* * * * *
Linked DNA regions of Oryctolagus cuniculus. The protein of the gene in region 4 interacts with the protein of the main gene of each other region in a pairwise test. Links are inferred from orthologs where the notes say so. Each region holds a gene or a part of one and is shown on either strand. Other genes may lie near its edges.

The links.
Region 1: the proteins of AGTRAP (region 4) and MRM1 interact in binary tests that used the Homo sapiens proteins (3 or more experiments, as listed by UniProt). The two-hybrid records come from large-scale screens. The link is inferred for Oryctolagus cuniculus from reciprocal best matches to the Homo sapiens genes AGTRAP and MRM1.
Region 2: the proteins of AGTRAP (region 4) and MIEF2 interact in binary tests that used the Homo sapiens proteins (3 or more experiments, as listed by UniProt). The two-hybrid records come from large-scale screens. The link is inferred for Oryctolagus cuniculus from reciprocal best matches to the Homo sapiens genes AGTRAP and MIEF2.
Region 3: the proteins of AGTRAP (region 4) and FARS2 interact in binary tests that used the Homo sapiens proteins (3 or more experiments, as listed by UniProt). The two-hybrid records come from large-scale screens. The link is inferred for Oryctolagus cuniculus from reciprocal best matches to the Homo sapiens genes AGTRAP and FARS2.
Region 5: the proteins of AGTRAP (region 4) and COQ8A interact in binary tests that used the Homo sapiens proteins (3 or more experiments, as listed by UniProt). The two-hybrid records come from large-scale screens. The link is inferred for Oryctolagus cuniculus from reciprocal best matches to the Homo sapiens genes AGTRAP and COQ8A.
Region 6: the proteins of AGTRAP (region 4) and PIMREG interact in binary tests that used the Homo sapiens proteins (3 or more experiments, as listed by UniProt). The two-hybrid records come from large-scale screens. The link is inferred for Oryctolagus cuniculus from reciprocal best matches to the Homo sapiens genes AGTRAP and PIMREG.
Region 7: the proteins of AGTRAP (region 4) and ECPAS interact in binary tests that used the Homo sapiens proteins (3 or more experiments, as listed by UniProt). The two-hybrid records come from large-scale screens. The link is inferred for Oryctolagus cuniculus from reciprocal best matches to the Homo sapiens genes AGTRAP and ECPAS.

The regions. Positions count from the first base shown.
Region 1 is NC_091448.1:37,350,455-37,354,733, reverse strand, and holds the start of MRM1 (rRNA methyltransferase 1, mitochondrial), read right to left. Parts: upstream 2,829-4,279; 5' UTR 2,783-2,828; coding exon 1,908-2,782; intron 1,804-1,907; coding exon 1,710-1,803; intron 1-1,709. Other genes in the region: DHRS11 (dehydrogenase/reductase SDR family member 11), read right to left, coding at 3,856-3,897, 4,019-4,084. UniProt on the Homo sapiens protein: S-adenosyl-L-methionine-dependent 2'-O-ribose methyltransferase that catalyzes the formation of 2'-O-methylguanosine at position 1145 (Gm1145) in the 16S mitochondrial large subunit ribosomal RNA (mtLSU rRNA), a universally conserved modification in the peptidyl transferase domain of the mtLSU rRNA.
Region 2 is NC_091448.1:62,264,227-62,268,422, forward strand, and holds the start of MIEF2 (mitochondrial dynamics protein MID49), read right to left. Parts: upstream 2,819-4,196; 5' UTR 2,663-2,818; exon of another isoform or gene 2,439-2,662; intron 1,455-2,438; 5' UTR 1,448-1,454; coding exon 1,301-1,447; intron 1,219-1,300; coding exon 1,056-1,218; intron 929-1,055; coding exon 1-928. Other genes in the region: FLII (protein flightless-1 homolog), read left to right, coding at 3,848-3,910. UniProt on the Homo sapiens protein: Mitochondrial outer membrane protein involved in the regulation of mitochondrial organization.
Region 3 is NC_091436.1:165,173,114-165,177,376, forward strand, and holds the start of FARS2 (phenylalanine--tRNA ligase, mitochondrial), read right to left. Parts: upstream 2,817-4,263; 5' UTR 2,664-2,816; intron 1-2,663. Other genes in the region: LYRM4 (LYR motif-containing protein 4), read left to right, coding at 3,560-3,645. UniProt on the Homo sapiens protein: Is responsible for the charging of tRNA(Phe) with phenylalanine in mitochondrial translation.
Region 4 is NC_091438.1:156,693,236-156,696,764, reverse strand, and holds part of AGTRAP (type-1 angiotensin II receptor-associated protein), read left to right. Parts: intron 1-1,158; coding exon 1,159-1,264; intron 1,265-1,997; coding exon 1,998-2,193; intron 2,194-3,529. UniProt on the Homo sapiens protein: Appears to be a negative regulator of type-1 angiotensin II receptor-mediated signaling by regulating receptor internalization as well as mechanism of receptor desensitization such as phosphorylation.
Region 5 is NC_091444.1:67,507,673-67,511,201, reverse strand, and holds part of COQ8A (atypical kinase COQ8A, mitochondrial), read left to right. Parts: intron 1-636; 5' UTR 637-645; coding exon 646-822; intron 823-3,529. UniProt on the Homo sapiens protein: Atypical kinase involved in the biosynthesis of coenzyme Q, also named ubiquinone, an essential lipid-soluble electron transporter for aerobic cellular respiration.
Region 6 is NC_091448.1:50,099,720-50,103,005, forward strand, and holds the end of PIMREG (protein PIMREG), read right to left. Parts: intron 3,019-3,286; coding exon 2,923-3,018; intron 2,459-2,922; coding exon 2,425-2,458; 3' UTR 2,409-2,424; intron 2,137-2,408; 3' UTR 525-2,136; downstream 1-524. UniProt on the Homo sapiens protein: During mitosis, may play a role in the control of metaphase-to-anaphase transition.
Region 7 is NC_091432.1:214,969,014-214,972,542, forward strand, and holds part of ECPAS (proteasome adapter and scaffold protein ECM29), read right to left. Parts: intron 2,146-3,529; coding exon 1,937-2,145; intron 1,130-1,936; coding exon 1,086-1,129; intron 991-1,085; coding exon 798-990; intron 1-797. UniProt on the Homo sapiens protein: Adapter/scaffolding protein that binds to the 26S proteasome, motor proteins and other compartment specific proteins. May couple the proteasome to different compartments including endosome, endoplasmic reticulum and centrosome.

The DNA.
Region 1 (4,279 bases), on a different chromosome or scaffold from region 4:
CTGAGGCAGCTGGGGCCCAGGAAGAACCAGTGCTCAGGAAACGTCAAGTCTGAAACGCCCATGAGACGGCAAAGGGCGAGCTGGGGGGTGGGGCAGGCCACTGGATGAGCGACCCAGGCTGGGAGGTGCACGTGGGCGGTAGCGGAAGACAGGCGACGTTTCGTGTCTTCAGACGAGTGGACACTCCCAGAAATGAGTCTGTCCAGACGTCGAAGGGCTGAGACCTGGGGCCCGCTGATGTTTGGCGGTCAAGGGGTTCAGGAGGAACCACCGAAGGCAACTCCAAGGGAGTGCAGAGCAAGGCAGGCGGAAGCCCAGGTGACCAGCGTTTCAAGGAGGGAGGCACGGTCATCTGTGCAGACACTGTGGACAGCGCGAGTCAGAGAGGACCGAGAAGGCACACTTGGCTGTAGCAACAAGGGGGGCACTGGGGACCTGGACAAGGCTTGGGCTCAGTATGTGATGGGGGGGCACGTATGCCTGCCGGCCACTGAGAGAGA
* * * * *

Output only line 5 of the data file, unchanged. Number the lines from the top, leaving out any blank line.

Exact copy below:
Region 3: the proteins of AGTRAP (region 4) and FARS2 interact in binary tests that used the Homo sapiens proteins (3 or more experiments, as listed by UniProt). The two-hybrid records come from large-scale screens. The link is inferred for Oryctolagus cuniculus from reciprocal best matches to the Homo sapiens genes AGTRAP and FARS2.